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Tuesday, 21 June 2011

10 benefit of cell phone

1.Stay connected anytime and anywhere: The most basic benefit of a cell phone for which most of us use it is that we can stay connected with our loved ones in any part of the world and anytime. Gone are the days when we used to stand in queues to make an STD or ISD calls. You can talk to your loved ones staying even seven seas far with cell phones.
2.SMS: When initially SMS was invented, the makers were not actually sure whether it will work. I mean when people can straightaway make a call and talk, then why would anybody like to take the pain of typing a message! But to their surprise SMSs are today the most widely used service across the world. There are many situations in which a person can’t attend a call, so all you have to do is simply send an SMS and without talking your message is delivered.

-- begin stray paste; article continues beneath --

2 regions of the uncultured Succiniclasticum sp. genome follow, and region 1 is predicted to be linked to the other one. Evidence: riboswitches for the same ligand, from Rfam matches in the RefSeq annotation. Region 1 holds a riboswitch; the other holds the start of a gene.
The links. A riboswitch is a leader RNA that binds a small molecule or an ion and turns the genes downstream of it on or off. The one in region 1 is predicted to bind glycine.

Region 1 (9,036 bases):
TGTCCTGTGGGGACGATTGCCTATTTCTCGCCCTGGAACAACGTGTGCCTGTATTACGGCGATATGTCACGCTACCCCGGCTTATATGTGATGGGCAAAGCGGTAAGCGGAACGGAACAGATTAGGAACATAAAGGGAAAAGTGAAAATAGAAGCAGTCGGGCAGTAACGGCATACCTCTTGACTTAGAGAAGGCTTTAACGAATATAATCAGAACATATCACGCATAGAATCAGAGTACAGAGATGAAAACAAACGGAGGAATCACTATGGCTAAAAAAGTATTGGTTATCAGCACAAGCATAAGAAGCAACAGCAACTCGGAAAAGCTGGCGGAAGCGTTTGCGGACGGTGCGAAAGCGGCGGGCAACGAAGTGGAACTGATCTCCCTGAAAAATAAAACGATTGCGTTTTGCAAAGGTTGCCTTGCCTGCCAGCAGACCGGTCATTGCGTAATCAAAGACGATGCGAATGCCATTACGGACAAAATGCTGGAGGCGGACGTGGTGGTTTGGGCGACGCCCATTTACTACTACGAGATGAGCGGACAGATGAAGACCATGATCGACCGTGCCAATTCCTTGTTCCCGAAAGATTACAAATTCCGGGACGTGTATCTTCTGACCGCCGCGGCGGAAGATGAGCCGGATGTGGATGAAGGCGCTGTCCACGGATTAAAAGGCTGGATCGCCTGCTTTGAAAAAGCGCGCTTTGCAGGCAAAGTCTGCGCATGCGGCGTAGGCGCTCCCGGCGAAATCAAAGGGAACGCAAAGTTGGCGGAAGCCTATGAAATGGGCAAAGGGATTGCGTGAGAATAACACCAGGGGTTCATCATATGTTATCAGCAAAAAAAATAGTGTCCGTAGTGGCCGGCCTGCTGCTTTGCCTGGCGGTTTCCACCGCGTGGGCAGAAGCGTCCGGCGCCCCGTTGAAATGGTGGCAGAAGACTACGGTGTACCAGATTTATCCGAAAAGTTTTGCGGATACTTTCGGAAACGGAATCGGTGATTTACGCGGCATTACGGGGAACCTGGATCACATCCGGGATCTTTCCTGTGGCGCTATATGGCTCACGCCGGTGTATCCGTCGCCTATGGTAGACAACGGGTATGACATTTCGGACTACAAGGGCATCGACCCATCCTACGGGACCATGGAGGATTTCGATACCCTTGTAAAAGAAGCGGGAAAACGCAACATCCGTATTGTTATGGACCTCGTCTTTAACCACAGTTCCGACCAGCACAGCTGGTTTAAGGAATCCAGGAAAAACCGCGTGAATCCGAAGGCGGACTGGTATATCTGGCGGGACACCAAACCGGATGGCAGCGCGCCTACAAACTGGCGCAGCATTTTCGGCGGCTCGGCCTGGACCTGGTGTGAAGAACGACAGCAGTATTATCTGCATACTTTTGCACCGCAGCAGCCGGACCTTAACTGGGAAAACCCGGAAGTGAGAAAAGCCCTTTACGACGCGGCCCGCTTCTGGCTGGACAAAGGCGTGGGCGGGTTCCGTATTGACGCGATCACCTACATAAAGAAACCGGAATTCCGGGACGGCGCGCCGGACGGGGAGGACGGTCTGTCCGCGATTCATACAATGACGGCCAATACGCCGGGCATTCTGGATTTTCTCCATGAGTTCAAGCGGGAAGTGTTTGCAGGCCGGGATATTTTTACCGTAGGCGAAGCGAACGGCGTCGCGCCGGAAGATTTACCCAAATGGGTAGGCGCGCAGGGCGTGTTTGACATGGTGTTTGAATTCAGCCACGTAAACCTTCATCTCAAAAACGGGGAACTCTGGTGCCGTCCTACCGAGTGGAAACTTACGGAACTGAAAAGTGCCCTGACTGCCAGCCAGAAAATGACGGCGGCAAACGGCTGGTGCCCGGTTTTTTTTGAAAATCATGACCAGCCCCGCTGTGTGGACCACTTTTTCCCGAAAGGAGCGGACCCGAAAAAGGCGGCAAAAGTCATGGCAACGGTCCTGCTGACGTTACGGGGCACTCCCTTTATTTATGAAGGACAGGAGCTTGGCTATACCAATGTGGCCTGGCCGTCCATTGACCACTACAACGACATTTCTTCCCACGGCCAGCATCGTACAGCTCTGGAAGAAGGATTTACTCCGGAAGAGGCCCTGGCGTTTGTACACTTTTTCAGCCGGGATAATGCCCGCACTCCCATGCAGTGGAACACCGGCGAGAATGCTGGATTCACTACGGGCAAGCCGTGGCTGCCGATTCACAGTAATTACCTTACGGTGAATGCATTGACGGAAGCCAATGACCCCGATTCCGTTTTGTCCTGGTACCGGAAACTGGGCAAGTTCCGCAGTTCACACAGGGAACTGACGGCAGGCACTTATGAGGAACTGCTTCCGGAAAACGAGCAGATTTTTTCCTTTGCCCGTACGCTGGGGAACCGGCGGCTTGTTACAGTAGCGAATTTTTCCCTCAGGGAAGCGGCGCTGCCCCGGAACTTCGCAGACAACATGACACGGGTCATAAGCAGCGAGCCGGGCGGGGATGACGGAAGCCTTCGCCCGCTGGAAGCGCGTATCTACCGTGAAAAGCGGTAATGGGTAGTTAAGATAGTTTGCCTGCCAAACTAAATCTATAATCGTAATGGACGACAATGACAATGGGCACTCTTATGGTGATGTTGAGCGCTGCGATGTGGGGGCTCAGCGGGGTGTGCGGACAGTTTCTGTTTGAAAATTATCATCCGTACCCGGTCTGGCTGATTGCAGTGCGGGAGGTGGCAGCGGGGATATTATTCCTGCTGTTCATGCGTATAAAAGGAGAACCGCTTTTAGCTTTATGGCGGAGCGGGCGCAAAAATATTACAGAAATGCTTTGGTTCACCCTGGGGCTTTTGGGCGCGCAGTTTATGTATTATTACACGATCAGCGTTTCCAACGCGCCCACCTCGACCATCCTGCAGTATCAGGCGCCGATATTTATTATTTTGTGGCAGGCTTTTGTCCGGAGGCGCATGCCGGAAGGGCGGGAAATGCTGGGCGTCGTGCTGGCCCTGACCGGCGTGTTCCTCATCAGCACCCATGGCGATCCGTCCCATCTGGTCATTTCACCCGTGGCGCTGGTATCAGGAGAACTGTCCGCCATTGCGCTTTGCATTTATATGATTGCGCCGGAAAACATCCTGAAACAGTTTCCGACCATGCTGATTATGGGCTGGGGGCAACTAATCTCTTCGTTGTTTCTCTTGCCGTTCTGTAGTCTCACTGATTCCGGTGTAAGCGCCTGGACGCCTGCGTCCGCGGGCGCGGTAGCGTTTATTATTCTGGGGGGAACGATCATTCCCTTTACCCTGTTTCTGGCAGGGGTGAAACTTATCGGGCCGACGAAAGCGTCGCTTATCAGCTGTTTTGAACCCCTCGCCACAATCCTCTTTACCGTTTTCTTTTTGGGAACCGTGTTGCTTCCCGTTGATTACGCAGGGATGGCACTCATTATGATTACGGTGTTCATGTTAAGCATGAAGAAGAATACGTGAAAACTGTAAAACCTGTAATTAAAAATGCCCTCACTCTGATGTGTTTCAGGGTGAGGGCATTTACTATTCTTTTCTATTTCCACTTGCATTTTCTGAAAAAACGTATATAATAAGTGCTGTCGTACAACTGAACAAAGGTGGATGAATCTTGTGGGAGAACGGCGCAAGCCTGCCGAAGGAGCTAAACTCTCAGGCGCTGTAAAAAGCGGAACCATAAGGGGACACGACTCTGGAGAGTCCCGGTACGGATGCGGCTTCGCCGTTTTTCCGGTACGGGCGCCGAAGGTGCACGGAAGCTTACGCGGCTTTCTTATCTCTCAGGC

3.Your way out in emergencies: Imagine you are stuck in a traffic jam, getting late for a meeting or your car has broken down in middle of nowhere. Cell phones are of great use in time of such emergencies. You can contact help with the use of cell phone easily.
4.Navigation in your hand: cell phones are constantly being upgraded with new technology and the recent phones are equipped with navigation and GPRS systems. You can never get lost if you have a cell phone with navigation system. Imagine, it gives you the details of every nook and corner of your destination.
5.Mini PC: cell phones are nowadays almost equivalent to mini computers. The latest ones are equipped with windows and internet facilities. So you don’t need to wait for the newspaper! You can simply access the internet on your cell phone and get to know about the latest news, your e-mails, movie shows and a lot more!